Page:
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AirDrop, the file sharing service built into iOS and OS X, has been exposed to an attack that can take control of an iPhone — just by installing an app.
Mark Dowd, a security researcher, has revealed the exploit, which involves rebooting the phone after receiving an AirDrop file, according to Forbes.
According to Dowd, the only way to prevent this attack is by updating to iOS 9 and OS X 10.11 El Capitan, which come out September 16 and 30 respectively.
The AirDrop file is a piece of malware disguised as an app which, when the phone is rebooted, can then gain access to Springboard, Apple’s tool that manages the iOS homescreen, allowing it to fool the phone into believing it has the same rights as a normal app. These rights include access to contacts, the camera, location and more.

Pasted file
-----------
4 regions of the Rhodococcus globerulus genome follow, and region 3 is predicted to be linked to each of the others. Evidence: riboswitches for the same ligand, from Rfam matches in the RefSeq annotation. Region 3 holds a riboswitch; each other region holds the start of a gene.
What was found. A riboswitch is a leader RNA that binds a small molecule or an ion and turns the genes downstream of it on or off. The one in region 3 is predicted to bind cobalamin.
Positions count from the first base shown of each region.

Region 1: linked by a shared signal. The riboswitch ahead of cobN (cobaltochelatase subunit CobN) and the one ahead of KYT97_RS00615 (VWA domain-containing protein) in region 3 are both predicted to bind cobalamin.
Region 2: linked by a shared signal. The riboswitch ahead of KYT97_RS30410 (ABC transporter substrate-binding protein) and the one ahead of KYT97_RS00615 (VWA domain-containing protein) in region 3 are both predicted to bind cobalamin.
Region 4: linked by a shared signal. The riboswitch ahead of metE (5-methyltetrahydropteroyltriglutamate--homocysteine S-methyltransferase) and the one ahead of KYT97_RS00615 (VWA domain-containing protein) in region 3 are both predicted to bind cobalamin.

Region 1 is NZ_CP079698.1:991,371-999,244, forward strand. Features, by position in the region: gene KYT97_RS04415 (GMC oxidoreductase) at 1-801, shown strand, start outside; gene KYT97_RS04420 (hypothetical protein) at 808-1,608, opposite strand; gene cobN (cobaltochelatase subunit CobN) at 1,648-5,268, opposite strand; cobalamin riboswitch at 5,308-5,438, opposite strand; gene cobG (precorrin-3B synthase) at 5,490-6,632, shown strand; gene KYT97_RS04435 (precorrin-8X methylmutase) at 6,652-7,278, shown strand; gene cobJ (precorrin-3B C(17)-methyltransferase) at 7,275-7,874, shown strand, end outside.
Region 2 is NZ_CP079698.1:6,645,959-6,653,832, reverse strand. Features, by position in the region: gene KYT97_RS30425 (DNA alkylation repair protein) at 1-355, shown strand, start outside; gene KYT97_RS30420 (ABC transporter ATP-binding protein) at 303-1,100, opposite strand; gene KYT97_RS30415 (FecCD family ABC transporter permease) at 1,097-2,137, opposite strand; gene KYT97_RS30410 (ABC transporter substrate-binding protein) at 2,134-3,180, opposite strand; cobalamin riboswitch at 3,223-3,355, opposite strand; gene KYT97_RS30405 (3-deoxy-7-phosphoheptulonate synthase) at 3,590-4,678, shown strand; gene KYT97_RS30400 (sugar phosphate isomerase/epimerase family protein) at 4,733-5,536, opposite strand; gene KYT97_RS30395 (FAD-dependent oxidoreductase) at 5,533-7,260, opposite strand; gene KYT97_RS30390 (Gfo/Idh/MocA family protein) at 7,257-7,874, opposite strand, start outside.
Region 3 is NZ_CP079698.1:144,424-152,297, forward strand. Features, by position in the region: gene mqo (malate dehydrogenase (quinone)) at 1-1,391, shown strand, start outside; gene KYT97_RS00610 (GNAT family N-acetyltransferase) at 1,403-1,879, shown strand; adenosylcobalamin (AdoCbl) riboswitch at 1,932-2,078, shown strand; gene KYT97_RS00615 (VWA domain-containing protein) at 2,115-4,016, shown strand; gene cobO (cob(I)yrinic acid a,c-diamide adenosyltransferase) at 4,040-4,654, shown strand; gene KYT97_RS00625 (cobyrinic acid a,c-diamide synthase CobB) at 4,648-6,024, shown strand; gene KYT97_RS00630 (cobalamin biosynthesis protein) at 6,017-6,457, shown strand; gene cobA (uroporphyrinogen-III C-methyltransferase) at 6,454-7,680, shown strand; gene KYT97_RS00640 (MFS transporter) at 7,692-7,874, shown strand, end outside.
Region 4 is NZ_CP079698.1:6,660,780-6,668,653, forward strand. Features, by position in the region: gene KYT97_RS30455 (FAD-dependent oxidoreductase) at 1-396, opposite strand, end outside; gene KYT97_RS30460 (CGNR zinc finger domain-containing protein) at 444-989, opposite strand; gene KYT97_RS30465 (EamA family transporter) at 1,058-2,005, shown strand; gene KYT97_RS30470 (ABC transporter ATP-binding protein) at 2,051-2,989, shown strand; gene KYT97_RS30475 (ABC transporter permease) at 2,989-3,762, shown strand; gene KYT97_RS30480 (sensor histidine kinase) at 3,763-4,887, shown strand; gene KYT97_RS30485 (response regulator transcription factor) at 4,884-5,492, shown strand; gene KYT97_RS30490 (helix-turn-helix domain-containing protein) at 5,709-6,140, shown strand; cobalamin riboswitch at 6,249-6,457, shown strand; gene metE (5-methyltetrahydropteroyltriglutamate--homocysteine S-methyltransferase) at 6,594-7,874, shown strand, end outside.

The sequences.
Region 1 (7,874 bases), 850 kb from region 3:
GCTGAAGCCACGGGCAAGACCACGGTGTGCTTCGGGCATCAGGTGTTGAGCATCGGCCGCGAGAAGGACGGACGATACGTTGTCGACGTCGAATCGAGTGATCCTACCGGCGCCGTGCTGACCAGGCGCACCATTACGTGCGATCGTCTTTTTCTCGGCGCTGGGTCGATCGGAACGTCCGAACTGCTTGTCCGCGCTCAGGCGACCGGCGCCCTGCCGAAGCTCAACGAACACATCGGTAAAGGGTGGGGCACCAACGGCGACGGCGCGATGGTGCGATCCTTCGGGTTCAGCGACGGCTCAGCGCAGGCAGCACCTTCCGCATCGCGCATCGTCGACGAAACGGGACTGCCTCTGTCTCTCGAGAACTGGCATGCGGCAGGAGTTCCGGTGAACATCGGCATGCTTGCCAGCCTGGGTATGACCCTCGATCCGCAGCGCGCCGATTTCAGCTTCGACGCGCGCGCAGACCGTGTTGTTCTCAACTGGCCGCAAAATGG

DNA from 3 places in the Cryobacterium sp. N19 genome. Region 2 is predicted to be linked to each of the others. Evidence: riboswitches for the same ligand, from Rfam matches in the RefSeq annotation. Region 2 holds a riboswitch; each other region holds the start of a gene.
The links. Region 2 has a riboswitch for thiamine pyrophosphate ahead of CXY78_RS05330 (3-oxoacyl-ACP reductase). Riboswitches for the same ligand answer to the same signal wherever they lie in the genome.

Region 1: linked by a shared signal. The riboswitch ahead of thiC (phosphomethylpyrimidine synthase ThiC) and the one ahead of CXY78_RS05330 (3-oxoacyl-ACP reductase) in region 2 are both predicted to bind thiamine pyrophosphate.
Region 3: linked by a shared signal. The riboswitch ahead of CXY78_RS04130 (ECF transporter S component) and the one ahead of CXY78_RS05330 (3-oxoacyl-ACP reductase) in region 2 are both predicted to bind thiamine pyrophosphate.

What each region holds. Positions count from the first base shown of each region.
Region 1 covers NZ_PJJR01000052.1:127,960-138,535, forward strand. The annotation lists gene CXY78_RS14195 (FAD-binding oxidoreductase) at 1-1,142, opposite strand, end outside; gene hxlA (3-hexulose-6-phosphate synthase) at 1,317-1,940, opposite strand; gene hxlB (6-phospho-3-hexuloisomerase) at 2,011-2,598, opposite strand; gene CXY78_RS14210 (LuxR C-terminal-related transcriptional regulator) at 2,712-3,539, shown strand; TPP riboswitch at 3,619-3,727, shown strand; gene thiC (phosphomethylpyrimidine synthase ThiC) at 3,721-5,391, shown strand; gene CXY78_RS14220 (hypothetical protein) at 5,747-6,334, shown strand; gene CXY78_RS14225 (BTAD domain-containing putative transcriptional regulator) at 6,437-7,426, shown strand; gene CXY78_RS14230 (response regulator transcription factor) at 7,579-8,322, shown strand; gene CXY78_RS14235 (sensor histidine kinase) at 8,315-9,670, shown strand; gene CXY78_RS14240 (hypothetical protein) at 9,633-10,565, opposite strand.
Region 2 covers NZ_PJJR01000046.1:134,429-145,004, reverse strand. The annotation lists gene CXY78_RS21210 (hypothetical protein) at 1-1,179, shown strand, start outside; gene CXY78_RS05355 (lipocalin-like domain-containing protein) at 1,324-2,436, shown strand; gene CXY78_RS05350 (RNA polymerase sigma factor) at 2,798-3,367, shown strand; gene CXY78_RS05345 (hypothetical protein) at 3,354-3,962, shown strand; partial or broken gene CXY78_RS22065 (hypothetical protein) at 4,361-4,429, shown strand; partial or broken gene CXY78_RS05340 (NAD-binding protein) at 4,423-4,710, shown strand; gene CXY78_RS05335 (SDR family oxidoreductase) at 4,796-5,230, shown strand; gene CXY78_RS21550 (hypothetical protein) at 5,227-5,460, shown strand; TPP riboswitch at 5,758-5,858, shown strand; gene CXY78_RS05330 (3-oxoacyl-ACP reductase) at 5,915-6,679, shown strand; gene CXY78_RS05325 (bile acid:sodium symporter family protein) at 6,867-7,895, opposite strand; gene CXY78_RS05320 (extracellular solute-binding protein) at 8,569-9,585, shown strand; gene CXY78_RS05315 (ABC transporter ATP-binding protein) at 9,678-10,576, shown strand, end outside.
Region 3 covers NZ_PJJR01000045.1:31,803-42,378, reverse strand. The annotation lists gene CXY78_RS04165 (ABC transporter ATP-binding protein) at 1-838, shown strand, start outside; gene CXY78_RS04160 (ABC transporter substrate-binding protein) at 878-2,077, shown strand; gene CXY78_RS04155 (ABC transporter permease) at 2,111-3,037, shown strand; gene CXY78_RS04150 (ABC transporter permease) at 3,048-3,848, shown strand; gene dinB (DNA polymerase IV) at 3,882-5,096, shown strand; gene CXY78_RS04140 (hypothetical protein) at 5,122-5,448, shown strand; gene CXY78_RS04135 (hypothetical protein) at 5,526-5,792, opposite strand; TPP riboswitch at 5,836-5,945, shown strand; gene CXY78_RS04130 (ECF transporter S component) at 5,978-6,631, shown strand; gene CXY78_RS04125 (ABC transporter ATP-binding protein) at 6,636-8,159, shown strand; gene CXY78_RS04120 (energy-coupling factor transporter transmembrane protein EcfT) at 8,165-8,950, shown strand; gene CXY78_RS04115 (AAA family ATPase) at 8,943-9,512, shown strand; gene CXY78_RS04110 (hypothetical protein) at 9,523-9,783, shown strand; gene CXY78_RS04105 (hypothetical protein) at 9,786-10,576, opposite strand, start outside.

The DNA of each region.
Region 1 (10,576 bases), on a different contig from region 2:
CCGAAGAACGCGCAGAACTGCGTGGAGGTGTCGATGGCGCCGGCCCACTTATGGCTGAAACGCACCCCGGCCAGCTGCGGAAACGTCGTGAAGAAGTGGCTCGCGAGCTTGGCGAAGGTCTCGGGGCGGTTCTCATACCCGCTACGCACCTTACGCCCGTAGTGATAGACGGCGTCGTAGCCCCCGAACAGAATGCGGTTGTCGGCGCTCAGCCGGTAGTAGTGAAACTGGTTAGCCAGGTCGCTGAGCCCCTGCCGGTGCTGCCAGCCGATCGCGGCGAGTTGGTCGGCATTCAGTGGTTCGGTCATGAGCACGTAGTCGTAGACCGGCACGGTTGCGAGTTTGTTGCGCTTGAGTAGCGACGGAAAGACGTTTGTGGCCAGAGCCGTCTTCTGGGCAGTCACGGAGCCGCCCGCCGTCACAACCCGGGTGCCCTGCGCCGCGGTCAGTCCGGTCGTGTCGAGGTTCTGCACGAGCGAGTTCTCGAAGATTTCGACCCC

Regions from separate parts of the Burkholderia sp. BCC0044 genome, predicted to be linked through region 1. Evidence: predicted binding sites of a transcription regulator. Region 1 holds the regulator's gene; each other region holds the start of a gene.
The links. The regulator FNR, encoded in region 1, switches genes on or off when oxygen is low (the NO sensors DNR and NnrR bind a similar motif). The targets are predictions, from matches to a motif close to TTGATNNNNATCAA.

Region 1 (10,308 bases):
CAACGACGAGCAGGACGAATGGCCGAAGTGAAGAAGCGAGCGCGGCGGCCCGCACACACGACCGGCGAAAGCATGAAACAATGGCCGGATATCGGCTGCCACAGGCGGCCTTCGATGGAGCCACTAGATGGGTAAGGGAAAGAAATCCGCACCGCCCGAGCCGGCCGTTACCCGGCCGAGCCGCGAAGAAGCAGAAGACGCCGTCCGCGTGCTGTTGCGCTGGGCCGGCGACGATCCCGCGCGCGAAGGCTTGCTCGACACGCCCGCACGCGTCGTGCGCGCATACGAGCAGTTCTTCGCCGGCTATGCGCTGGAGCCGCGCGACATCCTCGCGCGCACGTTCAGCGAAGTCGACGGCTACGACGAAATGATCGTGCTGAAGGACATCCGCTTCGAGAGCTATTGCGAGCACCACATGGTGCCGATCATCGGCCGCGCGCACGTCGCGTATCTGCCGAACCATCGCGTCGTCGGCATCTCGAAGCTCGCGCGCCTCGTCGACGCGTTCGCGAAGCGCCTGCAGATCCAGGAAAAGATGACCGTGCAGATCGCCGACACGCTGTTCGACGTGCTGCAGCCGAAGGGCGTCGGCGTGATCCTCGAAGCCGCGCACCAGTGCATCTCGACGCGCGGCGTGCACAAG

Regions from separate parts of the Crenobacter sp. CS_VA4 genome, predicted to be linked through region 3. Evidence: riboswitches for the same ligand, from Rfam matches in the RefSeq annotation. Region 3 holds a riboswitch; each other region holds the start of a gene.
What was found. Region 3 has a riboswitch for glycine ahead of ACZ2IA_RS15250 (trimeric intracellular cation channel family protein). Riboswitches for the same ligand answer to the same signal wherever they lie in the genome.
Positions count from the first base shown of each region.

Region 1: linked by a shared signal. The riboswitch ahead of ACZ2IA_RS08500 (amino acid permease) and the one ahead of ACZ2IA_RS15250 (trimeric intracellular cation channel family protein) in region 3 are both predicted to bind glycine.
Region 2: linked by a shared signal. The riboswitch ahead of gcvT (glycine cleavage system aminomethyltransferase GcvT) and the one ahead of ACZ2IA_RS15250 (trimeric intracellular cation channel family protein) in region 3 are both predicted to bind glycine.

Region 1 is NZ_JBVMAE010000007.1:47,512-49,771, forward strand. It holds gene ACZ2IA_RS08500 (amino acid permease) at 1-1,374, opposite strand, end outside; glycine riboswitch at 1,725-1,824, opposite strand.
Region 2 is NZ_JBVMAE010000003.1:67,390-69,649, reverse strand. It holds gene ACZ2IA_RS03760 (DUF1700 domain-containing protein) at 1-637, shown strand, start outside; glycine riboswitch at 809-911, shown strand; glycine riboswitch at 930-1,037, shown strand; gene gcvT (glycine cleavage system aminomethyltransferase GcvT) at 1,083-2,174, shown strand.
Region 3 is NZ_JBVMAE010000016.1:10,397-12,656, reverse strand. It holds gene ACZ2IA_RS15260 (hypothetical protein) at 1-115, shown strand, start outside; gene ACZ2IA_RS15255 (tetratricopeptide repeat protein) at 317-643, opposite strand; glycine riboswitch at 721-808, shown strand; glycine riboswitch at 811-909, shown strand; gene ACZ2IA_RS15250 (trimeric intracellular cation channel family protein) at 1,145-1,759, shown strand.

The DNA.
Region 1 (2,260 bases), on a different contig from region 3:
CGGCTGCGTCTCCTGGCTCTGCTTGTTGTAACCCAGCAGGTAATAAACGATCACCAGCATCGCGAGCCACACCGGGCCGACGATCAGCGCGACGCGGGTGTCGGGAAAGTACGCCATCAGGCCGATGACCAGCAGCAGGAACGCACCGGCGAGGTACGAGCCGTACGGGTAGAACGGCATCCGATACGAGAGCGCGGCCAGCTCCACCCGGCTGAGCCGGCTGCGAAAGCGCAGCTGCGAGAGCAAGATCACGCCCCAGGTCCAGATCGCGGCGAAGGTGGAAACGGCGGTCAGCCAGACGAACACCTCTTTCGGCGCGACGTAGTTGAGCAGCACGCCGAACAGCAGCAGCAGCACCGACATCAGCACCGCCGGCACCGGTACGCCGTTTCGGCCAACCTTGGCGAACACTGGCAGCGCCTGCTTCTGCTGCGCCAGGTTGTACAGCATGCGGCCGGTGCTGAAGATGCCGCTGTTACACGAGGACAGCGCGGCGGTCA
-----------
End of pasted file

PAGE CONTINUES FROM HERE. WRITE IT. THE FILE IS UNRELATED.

While each app is "sandboxed" — meaning that apps are in their own "container," limiting access to other aspects of the phone — Dowd argues that a more illustrious hacker could break into other areas of the operating system, causing untold damage to the phone.
Apple has responded to the flaw, putting AirDrop in its own sandbox but users will need to download iOS 9 to receive this security upgrade.
Business Insider has reached out to Apple to ask about the flaw and will update the article when we hear back.
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